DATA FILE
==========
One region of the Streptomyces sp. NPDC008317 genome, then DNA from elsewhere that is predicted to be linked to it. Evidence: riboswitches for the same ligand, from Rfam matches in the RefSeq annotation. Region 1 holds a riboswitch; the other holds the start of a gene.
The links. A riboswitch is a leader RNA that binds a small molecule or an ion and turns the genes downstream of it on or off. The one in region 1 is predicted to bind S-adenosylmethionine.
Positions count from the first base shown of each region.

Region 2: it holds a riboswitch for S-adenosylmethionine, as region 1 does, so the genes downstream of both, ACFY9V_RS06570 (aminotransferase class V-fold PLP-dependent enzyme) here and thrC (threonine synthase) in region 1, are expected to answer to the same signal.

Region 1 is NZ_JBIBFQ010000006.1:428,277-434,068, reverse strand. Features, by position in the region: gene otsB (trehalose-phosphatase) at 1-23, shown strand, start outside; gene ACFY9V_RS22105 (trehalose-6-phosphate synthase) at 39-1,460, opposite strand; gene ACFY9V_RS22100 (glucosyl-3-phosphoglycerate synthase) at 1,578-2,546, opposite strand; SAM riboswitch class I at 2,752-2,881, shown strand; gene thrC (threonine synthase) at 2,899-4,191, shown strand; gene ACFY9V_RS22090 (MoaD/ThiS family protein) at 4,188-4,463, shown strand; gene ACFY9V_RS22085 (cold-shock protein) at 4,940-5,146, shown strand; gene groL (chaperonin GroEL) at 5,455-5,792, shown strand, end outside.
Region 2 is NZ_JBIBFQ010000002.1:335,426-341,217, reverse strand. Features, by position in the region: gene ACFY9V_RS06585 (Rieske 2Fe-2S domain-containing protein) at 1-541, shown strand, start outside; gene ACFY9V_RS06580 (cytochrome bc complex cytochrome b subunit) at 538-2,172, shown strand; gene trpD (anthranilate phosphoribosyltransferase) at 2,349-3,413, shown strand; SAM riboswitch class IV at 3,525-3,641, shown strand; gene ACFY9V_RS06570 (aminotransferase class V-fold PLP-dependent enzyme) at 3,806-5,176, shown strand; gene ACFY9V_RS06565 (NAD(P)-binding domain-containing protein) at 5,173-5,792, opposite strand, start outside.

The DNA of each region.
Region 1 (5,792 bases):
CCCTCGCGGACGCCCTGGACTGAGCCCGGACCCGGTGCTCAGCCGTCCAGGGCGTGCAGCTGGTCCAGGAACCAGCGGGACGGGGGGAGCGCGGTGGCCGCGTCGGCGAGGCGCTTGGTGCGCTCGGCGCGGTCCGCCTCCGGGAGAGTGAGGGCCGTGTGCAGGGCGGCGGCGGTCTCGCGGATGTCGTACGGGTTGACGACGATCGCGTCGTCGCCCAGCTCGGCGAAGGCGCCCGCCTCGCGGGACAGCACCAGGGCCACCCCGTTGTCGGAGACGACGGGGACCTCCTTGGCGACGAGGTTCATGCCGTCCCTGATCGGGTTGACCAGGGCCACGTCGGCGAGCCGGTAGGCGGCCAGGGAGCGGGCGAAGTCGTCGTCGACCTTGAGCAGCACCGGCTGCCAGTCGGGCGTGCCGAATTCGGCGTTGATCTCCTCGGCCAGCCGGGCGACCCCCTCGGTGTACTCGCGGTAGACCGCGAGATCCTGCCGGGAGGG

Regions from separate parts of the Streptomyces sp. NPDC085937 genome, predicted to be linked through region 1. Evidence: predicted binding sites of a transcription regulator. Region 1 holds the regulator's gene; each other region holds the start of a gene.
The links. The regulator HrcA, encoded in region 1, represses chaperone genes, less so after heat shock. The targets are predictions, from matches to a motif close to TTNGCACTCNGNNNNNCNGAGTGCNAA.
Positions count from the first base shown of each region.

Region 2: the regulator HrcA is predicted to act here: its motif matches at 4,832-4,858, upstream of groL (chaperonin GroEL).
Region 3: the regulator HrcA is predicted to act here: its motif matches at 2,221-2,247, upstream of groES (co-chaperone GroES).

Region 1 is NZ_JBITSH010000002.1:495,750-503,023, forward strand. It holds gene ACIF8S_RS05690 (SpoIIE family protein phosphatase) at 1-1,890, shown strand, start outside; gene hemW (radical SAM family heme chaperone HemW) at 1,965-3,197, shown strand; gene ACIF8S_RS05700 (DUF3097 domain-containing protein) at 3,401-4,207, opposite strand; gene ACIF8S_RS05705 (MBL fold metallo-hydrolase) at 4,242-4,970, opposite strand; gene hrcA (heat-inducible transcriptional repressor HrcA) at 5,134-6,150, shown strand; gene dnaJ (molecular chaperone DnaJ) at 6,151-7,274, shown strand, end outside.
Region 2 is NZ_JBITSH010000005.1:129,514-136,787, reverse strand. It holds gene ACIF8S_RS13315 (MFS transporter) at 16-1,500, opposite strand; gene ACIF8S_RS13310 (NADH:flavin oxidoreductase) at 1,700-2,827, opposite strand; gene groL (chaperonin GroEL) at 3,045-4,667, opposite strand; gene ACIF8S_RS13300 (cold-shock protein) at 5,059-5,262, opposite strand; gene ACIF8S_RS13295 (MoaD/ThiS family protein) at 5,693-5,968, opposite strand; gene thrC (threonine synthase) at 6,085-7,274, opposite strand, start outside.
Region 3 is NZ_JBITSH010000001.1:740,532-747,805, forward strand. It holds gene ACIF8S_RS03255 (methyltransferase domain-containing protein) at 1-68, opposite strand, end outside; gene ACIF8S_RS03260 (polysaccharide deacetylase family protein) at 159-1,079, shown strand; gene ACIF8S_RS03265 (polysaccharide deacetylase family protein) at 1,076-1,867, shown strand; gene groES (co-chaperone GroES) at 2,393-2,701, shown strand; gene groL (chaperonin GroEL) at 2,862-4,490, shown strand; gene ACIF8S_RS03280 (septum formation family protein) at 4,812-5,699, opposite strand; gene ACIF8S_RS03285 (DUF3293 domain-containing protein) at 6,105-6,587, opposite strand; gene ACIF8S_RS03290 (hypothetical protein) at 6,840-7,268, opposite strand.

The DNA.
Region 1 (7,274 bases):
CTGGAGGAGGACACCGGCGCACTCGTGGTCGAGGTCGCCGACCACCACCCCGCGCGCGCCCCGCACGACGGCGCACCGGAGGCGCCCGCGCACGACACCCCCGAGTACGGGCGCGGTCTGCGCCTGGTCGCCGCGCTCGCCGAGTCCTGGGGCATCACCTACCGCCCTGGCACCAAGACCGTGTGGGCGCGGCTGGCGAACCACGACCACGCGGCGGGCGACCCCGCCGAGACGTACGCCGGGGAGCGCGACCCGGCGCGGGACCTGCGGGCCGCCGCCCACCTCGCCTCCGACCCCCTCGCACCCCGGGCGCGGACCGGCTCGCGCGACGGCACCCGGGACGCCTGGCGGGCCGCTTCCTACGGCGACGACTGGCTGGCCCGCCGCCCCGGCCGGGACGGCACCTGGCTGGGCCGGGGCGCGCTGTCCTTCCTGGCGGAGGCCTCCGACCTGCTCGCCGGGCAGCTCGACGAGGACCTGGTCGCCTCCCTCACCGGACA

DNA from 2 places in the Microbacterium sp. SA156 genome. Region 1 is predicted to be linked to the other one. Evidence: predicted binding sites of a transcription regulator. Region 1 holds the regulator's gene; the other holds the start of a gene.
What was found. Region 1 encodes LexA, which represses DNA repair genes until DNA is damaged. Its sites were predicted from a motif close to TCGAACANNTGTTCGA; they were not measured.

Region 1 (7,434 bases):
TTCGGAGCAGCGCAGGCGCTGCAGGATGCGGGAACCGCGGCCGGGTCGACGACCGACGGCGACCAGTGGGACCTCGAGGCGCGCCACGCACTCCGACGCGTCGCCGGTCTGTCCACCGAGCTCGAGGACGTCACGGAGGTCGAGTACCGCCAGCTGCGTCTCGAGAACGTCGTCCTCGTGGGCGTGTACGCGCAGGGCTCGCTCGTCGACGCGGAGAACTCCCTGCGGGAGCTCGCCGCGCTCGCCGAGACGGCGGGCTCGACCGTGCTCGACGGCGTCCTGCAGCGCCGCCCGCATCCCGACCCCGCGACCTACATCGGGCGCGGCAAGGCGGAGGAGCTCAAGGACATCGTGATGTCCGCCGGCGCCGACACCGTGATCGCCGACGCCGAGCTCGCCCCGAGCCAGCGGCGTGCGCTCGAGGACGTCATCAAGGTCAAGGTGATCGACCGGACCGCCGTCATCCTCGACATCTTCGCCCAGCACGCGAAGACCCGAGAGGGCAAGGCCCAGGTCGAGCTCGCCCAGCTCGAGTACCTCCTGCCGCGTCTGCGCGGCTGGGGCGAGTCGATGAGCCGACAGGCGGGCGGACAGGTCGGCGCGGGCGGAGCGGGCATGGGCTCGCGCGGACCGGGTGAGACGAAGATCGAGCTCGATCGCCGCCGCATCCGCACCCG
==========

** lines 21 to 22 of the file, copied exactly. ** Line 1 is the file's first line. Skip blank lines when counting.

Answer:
DNA from 2 places in the Microbacterium sp. SA156 genome. Region 1 is predicted to be linked to the other one. Evidence: predicted binding sites of a transcription regulator. Region 1 holds the regulator's gene; the other holds the start of a gene.
What was found. Region 1 encodes LexA, which represses DNA repair genes until DNA is damaged. Its sites were predicted from a motif close to TCGAACANNTGTTCGA; they were not measured.